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How does collaborative divorce work?

How does collaborative divorce work?

As many Illinois residents may already know, when a couple brings their divorce before a judge, the outcome will be based on standard formulas and may not accurately reflect an individual family's needs and wishes. In rare cases, couples may be able to agree on all the terms of their divorce and may only require help with their paperwork. In others, couples cannot agree on a single issue and will need to have the case litigated to settle their divorce.

However, many couples will fall into a middle ground in which they can agree on most things, but will need guidance to settle the remaining issues. These couples may be ideal candidates for collaborative divorce. Some of the benefits of collaborative divorce are that they may be less expensive than litigation and couples have the opportunity to create a divorce agreement that suits their unique needs.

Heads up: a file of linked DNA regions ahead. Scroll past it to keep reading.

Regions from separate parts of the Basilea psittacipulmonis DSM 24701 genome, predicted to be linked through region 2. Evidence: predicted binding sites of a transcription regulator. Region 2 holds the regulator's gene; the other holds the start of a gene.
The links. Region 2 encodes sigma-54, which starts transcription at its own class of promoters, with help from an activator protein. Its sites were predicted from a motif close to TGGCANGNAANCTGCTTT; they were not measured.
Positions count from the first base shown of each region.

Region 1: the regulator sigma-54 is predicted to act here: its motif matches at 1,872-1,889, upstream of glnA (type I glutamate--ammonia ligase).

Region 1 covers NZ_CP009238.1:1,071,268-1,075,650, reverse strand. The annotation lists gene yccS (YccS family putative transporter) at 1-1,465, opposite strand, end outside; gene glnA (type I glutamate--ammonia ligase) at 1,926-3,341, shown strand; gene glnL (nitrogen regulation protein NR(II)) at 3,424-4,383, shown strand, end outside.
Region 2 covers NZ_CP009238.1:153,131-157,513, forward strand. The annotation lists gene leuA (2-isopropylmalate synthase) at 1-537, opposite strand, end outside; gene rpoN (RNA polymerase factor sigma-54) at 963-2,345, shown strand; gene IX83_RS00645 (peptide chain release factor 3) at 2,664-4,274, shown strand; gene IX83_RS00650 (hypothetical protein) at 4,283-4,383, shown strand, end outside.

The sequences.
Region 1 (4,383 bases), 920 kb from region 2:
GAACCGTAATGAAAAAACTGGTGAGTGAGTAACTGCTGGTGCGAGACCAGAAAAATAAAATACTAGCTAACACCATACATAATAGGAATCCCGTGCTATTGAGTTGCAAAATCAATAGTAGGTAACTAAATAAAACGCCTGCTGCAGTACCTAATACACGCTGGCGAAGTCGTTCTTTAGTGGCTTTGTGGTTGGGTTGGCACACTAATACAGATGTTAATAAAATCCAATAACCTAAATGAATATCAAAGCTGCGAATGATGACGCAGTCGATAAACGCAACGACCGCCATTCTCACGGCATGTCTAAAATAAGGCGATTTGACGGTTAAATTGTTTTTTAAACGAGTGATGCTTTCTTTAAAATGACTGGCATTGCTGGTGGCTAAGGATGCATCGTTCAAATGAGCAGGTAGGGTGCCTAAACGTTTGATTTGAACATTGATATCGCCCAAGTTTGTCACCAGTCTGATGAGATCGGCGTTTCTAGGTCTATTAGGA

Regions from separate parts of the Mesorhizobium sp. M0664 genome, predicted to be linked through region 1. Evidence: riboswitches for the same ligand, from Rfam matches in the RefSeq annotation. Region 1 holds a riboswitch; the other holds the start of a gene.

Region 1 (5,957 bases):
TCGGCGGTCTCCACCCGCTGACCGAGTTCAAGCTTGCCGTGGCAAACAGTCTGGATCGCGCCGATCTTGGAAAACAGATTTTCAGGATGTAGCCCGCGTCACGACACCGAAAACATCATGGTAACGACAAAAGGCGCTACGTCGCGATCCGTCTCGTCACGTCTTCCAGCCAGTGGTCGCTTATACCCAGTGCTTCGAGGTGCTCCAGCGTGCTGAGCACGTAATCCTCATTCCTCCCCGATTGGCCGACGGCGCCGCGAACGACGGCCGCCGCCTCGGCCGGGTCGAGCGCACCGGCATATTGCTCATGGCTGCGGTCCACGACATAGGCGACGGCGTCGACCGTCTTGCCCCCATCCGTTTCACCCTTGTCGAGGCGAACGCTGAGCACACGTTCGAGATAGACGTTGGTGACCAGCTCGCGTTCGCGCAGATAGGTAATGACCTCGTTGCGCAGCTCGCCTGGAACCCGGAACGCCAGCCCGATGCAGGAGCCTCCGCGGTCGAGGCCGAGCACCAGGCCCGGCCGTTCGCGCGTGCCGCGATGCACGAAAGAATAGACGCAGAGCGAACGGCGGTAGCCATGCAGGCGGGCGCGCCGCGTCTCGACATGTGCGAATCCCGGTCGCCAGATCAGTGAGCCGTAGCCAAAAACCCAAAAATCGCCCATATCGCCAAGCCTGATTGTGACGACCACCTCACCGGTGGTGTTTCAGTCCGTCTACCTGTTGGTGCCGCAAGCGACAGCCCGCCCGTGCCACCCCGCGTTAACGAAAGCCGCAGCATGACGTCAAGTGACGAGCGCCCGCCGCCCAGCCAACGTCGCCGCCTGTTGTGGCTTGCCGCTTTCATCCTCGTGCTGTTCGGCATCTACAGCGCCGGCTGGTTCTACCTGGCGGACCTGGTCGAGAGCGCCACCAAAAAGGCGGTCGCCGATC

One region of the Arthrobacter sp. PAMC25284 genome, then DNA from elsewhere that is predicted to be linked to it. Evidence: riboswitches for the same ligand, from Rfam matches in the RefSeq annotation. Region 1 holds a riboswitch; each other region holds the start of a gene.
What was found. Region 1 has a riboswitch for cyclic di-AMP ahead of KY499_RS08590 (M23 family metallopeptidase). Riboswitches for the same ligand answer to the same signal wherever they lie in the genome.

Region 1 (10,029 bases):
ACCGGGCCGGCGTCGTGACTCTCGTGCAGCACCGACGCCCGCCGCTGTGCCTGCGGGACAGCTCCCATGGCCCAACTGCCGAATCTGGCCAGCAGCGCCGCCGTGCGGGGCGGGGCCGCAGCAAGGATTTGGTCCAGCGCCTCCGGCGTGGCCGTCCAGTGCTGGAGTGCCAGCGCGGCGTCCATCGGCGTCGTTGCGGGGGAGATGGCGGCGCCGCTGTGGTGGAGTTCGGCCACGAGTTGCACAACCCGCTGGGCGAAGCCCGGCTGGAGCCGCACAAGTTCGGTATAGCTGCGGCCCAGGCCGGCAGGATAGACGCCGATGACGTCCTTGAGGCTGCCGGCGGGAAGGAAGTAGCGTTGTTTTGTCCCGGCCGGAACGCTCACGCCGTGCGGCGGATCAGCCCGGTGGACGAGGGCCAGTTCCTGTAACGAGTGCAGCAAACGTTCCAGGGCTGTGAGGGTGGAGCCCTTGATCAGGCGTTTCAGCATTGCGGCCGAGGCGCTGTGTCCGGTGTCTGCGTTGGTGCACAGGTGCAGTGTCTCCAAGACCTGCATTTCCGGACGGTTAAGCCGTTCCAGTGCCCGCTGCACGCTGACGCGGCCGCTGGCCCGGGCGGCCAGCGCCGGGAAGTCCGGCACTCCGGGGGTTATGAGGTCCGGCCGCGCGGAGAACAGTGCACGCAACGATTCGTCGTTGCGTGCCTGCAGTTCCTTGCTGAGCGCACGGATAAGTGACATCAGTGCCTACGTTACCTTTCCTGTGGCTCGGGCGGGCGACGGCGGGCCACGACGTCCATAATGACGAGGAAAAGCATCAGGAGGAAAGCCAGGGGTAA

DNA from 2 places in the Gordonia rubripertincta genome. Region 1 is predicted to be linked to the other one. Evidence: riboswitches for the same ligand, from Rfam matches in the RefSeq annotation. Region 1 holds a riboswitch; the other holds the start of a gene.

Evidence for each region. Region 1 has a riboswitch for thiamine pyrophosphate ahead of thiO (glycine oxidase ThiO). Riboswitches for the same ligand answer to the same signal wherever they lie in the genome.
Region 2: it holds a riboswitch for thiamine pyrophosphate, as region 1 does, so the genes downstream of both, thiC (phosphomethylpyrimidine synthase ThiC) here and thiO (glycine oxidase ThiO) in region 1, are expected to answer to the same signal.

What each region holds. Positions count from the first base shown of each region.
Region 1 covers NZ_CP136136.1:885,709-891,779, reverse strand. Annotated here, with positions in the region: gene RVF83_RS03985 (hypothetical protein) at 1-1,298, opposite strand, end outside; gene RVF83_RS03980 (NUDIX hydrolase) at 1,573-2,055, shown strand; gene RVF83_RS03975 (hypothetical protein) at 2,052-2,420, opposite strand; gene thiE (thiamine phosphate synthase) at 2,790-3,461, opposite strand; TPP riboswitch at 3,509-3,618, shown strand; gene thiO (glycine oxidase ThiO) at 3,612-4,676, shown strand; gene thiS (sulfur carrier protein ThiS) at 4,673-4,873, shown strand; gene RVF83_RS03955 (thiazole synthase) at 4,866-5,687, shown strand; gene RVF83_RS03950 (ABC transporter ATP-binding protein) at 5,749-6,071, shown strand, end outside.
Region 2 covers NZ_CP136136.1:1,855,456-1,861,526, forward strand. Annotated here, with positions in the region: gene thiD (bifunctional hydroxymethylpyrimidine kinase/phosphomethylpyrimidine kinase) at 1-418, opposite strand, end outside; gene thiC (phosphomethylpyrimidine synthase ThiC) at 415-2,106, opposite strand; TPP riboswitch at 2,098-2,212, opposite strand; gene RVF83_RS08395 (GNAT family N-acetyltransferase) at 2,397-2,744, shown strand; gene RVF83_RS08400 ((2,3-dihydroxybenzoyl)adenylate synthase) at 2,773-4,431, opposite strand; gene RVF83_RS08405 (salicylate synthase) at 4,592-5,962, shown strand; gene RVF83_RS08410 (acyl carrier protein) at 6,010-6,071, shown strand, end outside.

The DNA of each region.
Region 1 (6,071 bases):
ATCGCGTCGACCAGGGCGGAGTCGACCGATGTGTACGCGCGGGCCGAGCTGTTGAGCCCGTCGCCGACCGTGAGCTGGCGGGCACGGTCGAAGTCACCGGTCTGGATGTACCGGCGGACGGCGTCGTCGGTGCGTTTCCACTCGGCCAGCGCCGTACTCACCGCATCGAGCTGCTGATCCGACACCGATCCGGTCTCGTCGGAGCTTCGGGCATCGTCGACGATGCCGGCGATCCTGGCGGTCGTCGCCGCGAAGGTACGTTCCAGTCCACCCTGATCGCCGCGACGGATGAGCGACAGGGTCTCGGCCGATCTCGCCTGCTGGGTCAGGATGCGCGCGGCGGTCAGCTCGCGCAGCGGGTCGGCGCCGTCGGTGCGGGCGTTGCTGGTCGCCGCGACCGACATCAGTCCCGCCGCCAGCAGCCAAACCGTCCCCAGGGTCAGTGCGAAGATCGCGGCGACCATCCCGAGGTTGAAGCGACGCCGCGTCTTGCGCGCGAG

How does collaborative divorce work? Essentially, a collaborative divorce seeks to use negotiation and mediation to settle differences. In fact, some courts now require couples to try collaboration before they litigate in court. Most collaborative divorces proceed with each spouse hiring his or her own lawyer. It is important to find a lawyer who has a background in collaborative divorce or mediation. Spouses will meet with their lawyers individually and then together to begin negotiations.

Depending on the circumstances, other professionals may become involved, such as accountants, child custody specialists or professional mediators. A professional mediator may become necessary if both parties are having trouble reaching agreements on some issues. Once a full agreement has been reached, the divorce papers will be filed with a domestic relations or family court. Since the divorce is uncontested, the filing will be a simple procedure. It is important to note that each situation is unique; therefore, the contents of this article cannot be construed as legal advice.

Source: Findlaw, "How Collaborative Divorce Works: FAQs", August 13, 2014

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